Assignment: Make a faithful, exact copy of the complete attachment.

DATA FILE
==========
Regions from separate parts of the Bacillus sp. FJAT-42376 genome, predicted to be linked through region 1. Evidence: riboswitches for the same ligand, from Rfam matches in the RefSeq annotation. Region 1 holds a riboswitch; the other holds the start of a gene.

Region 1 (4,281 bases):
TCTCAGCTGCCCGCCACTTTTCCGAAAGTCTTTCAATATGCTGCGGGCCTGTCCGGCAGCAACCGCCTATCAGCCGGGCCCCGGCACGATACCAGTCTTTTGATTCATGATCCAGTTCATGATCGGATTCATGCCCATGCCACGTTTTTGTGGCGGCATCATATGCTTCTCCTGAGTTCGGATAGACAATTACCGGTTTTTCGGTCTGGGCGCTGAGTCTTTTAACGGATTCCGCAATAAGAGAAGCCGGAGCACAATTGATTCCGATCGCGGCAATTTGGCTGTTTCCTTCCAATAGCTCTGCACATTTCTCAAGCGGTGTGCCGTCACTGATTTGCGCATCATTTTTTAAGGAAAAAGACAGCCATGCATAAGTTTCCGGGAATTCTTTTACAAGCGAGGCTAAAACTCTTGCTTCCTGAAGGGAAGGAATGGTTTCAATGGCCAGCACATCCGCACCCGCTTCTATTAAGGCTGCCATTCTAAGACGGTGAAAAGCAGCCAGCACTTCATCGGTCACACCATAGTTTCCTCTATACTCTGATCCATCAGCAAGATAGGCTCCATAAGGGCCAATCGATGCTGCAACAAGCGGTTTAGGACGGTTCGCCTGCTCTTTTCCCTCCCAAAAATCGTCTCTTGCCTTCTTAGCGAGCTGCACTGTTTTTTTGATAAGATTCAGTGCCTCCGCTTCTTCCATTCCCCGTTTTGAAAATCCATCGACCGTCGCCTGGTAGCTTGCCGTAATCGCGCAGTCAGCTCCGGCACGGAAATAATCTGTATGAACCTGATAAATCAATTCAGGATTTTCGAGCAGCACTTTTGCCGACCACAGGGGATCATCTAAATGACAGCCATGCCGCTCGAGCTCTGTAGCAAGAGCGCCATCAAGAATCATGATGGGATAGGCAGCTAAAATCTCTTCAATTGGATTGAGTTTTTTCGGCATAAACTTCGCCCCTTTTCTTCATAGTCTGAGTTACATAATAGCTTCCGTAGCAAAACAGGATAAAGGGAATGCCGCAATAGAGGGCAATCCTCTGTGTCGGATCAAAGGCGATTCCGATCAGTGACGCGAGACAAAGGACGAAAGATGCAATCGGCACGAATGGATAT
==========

Regions from separate parts of the Bacillus sp. FJAT-42376 genome, predicted to be linked through region 1. Evidence: riboswitches for the same ligand, from Rfam matches in the RefSeq annotation. Region 1 holds a riboswitch; the other holds the start of a gene.

Region 1 (4,281 bases):
TCTCAGCTGCCCGCCACTTTTCCGAAAGTCTTTCAATATGCTGCGGGCCTGTCCGGCAGCAACCGCCTATCAGCCGGGCCCCGGCACGATACCAGTCTTTTGATTCATGATCCAGTTCATGATCGGATTCATGCCCATGCCACGTTTTTGTGGCGGCATCATATGCTTCTCCTGAGTTCGGATAGACAATTACCGGTTTTTCGGTCTGGGCGCTGAGTCTTTTAACGGATTCCGCAATAAGAGAAGCCGGAGCACAATTGATTCCGATCGCGGCAATTTGGCTGTTTCCTTCCAATAGCTCTGCACATTTCTCAAGCGGTGTGCCGTCACTGATTTGCGCATCATTTTTTAAGGAAAAAGACAGCCATGCATAAGTTTCCGGGAATTCTTTTACAAGCGAGGCTAAAACTCTTGCTTCCTGAAGGGAAGGAATGGTTTCAATGGCCAGCACATCCGCACCCGCTTCTATTAAGGCTGCCATTCTAAGACGGTGAAAAGCAGCCAGCACTTCATCGGTCACACCATAGTTTCCTCTATACTCTGATCCATCAGCAAGATAGGCTCCATAAGGGCCAATCGATGCTGCAACAAGCGGTTTAGGACGGTTCGCCTGCTCTTTTCCCTCCCAAAAATCGTCTCTTGCCTTCTTAGCGAGCTGCACTGTTTTTTTGATAAGATTCAGTGCCTCCGCTTCTTCCATTCCCCGTTTTGAAAATCCATCGACCGTCGCCTGGTAGCTTGCCGTAATCGCGCAGTCAGCTCCGGCACGGAAATAATCTGTATGAACCTGATAAATCAATTCAGGATTTTCGAGCAGCACTTTTGCCGACCACAGGGGATCATCTAAATGACAGCCATGCCGCTCGAGCTCTGTAGCAAGAGCGCCATCAAGAATCATGATGGGATAGGCAGCTAAAATCTCTTCAATTGGATTGAGTTTTTTCGGCATAAACTTCGCCCCTTTTCTTCATAGTCTGAGTTACATAATAGCTTCCGTAGCAAAACAGGATAAAGGGAATGCCGCAATAGAGGGCAATCCTCTGTGTCGGATCAAAGGCGATTCCGATCAGTGACGCGAGACAAAGGACGAAAGATGCAATCGGCACGAATGGATAT